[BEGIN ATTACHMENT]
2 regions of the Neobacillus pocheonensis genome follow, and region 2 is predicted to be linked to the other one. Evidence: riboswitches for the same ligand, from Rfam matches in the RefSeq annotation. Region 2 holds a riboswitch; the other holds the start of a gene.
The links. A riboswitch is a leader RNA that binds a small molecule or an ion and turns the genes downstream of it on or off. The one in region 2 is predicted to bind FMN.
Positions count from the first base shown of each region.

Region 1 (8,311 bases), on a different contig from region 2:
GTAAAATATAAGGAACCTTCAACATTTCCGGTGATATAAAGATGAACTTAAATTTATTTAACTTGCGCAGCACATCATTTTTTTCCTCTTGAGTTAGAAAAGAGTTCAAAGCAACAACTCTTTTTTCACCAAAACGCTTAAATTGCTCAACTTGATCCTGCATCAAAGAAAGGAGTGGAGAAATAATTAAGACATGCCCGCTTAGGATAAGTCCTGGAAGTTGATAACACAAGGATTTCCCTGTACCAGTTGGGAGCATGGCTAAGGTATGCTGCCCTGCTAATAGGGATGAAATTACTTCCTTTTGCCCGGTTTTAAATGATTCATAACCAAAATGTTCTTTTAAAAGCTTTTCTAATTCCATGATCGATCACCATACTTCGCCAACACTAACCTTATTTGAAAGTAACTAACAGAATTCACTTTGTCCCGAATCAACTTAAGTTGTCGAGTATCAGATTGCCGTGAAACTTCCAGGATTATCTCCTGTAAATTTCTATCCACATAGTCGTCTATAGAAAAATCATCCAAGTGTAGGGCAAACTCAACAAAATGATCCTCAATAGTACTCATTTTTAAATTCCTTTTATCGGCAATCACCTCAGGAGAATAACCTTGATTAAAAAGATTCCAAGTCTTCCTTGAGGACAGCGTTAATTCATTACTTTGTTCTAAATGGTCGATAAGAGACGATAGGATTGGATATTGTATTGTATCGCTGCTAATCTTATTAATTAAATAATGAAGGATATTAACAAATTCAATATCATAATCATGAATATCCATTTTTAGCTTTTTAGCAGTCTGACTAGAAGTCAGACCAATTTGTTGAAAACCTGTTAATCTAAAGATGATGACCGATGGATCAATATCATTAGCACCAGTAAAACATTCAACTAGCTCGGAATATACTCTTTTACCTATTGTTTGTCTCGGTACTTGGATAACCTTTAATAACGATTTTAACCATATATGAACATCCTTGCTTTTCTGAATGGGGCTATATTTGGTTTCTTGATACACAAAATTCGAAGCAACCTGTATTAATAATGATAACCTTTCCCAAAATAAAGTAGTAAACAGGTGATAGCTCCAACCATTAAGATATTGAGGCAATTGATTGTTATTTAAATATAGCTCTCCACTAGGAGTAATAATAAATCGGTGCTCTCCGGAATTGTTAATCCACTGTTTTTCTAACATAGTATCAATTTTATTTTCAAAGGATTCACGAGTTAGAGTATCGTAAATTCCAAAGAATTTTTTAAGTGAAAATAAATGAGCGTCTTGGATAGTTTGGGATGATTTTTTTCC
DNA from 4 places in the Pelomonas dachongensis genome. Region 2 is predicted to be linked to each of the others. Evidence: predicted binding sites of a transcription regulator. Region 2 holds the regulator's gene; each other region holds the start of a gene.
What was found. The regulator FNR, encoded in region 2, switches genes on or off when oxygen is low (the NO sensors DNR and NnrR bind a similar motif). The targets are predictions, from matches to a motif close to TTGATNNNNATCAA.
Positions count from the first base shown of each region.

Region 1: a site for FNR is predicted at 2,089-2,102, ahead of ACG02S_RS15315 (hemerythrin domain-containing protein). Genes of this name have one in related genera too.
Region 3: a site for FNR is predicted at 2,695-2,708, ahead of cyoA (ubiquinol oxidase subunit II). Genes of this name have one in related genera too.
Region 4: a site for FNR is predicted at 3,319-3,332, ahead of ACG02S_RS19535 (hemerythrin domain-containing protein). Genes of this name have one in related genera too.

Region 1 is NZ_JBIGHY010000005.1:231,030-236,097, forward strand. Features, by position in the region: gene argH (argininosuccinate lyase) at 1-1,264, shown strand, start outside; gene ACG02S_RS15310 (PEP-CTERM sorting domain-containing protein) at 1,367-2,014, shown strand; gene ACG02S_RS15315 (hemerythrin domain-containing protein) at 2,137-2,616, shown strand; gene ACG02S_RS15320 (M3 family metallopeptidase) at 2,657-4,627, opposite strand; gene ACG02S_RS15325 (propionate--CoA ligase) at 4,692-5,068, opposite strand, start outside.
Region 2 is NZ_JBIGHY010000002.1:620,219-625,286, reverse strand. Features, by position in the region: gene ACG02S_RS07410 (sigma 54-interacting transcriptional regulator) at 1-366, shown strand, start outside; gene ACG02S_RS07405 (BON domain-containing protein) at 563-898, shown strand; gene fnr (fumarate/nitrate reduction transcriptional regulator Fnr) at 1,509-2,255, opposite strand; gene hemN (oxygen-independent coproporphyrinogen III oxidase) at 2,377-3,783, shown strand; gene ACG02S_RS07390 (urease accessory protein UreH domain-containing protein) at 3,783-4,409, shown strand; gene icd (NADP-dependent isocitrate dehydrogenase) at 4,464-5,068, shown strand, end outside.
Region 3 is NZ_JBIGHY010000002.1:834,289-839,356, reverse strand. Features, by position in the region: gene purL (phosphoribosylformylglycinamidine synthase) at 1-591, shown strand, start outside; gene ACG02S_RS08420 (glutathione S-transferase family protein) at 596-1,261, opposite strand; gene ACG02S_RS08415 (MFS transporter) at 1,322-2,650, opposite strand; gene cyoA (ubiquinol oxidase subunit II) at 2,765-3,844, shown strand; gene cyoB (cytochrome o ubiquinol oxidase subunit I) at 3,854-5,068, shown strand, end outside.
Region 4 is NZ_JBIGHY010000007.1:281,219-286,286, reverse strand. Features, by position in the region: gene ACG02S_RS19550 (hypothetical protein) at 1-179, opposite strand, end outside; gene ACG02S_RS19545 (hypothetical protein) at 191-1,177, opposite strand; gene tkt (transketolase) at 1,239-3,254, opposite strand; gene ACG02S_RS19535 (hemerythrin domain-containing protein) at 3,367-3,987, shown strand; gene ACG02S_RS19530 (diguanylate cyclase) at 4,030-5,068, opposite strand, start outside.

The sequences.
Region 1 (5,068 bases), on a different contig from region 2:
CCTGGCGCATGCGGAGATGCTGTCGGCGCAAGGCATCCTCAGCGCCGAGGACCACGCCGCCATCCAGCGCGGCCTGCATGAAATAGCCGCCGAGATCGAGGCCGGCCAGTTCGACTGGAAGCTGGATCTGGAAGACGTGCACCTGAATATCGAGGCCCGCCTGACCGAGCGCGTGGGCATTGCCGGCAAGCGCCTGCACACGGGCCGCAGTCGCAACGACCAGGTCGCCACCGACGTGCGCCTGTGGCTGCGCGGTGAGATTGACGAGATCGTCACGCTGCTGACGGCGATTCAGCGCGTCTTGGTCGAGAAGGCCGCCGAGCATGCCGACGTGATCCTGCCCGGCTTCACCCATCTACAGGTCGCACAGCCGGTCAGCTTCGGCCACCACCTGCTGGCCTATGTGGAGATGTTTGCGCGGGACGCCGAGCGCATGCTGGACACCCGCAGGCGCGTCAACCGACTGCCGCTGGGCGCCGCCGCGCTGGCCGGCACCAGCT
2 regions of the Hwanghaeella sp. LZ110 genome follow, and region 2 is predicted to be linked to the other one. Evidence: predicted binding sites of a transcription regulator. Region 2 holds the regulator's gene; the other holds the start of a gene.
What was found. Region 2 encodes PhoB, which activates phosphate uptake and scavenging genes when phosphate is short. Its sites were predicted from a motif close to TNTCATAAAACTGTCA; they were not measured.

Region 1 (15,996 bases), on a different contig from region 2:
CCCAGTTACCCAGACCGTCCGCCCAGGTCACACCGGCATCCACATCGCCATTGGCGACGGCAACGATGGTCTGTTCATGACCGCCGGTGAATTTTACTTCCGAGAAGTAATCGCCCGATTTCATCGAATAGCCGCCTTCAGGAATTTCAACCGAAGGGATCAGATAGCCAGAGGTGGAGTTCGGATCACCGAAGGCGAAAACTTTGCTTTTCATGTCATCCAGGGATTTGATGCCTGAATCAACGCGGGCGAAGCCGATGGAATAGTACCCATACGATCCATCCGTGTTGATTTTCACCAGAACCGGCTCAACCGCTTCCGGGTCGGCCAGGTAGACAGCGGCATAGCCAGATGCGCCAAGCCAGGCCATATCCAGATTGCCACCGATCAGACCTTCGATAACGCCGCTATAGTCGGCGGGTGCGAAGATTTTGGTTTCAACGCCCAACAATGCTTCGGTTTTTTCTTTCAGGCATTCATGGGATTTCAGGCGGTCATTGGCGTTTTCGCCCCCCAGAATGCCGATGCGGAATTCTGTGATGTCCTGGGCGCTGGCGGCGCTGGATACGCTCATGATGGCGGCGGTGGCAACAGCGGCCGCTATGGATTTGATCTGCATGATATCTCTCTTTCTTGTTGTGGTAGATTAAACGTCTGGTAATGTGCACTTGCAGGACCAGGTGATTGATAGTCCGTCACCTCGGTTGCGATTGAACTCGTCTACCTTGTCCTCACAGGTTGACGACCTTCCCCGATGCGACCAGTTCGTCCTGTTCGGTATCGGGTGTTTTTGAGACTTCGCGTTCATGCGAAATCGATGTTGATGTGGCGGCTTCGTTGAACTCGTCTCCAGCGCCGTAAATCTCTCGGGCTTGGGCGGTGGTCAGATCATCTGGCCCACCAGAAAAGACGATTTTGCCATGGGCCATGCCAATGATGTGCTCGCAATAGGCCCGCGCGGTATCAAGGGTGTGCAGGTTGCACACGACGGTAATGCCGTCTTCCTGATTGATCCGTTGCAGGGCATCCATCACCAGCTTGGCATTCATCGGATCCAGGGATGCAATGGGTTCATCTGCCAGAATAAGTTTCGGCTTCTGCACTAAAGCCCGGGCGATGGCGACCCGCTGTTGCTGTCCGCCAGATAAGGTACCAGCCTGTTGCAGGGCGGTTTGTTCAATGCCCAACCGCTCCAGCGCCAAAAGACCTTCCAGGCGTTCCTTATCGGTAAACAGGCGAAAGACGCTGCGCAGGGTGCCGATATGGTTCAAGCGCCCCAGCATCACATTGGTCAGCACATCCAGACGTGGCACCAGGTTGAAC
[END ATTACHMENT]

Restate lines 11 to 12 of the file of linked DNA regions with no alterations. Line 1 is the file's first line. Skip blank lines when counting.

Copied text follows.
Region 4: a site for FNR is predicted at 3,319-3,332, ahead of ACG02S_RS19535 (hemerythrin domain-containing protein). Genes of this name have one in related genera too.

Region 1 is NZ_JBIGHY010000005.1:231,030-236,097, forward strand. Features, by position in the region: gene argH (argininosuccinate lyase) at 1-1,264, shown strand, start outside; gene ACG02S_RS15310 (PEP-CTERM sorting domain-containing protein) at 1,367-2,014, shown strand; gene ACG02S_RS15315 (hemerythrin domain-containing protein) at 2,137-2,616, shown strand; gene ACG02S_RS15320 (M3 family metallopeptidase) at 2,657-4,627, opposite strand; gene ACG02S_RS15325 (propionate--CoA ligase) at 4,692-5,068, opposite strand, start outside.